In India, Milad-un-Nabi refers to the celebration of the birth of the Prophet Mohammed. The word milad is the Urdu variation of the Arabic word, mawlid, meaning birth. The Prophet’s birth took place on the twelfth day of the Islamic month of Rab ̄ı’al-Awwal in the Sunni tradition, or the seventeenth day in the Sh ̄ı’ite tradition. Muslims all over the world honor the date, but differently, according to local custom (and, I argue, local politics).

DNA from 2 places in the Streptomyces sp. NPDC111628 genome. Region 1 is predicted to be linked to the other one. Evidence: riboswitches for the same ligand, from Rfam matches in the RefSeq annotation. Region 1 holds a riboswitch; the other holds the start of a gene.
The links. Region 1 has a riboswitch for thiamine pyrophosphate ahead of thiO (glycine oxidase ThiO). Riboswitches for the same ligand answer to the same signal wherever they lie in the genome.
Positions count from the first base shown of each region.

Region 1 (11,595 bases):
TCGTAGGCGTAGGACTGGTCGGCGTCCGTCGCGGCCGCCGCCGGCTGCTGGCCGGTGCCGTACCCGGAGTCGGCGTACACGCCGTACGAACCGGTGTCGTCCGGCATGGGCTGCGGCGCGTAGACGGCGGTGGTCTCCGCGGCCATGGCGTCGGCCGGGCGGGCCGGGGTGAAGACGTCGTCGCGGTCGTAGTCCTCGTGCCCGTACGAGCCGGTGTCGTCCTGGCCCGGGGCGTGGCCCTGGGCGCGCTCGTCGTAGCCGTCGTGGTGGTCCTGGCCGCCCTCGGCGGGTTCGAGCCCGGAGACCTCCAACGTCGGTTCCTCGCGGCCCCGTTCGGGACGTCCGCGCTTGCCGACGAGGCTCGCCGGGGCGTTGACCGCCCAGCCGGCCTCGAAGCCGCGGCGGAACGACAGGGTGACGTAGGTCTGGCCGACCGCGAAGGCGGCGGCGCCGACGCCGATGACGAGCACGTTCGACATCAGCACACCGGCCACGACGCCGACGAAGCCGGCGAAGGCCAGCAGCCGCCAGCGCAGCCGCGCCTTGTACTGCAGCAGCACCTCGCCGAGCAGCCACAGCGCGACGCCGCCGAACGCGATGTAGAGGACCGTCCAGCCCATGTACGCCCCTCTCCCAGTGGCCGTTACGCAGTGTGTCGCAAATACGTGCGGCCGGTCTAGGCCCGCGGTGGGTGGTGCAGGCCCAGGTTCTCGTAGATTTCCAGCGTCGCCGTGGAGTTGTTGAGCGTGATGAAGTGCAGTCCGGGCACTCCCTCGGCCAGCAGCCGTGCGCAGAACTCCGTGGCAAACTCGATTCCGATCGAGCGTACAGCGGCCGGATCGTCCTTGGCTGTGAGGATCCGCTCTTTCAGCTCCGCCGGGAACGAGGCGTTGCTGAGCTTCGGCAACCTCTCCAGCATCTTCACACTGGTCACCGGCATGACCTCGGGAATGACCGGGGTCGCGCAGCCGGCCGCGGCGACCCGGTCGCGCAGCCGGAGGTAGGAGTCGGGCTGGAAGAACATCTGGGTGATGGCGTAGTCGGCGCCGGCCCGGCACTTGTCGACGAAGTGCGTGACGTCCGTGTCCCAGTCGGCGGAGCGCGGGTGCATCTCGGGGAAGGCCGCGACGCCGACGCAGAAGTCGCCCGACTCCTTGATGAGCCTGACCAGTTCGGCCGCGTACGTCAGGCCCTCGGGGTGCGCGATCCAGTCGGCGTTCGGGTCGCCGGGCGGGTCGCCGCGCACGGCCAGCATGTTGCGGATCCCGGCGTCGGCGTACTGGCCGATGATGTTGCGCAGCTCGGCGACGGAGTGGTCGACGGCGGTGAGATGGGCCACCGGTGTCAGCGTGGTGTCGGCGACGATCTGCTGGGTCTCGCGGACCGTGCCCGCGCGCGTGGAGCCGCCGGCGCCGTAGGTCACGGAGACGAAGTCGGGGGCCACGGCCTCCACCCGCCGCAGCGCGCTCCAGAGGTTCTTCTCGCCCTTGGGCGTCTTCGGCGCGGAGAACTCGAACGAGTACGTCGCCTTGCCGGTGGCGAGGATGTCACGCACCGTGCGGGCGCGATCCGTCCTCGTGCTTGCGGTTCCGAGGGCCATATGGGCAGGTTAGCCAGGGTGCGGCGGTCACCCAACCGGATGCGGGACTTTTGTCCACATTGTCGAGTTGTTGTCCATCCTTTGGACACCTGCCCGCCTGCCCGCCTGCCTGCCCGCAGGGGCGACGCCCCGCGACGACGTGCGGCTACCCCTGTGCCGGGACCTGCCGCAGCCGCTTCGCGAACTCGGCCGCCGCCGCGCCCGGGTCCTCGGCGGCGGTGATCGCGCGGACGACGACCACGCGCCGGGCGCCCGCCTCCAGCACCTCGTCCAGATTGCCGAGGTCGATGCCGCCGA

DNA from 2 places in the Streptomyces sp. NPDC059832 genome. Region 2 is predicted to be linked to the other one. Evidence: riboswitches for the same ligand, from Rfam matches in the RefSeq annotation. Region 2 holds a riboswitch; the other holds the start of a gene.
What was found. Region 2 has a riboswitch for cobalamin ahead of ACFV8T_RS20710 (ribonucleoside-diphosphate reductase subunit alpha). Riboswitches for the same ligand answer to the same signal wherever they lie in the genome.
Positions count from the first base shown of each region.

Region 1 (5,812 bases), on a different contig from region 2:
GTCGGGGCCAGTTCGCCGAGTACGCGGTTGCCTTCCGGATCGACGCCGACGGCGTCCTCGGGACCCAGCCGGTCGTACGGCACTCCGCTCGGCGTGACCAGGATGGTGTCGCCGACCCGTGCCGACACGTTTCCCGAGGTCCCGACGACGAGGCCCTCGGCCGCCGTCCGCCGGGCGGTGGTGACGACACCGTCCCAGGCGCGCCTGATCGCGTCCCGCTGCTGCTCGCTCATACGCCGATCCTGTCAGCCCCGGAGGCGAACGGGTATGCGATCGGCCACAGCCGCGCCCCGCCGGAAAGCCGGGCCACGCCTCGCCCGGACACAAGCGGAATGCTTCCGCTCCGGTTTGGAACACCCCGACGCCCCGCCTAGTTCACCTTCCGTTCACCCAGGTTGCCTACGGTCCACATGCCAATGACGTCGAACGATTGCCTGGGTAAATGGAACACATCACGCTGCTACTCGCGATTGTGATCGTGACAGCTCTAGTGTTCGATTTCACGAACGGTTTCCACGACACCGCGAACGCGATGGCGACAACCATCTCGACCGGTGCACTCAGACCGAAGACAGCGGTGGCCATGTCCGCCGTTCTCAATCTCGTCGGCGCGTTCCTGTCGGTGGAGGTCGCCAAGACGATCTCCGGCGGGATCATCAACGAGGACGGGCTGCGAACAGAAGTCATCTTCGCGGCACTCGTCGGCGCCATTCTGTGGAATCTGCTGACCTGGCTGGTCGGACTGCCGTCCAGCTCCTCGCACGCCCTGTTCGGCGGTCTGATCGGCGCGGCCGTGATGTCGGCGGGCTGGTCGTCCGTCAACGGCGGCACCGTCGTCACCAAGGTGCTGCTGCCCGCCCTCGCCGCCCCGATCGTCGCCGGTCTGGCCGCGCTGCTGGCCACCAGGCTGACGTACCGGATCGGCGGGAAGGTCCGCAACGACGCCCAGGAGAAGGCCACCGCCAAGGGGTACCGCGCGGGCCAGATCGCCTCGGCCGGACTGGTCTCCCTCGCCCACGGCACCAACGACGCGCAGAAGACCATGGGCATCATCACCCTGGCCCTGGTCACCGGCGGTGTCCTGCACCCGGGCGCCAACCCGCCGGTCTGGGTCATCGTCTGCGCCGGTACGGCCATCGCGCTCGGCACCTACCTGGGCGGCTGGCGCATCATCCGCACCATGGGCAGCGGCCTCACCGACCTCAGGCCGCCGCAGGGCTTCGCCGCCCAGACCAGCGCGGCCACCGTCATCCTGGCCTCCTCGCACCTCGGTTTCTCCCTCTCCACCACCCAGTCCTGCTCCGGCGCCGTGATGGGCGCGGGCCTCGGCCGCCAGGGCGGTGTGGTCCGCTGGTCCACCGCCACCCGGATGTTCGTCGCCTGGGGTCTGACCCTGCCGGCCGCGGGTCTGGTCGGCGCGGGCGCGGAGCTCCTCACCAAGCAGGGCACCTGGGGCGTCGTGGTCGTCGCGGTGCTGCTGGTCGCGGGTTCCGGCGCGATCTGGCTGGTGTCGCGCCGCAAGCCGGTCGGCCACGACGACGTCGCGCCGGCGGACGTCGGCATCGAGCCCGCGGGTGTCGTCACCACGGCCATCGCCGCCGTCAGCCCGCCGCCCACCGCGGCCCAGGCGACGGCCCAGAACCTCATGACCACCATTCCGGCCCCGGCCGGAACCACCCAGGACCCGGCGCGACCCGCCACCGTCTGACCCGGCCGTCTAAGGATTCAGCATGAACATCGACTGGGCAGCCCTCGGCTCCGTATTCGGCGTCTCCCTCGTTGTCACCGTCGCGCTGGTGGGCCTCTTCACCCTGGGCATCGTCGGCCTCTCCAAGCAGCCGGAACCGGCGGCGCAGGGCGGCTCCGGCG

While I was conducting fieldwork among religious women in a poor, largely Muslim, enclave in Hyderabad, I observed the city’s large-scale public festivals and the women’s thoughts about these celebrations. That year, 2010, marked the height of public revelry celebrating Milad-un-Nabi. This was no coincidence, as the festivals (and the riots that ensued) occurred just after the passage of a controversial reservations bill that would allot 4% of government jobs and university seats to Muslims. Milad-un-Nabi thus became a public site for marking and demonstrating local political power, especially in the presence of opposition to policies like the reservations bill.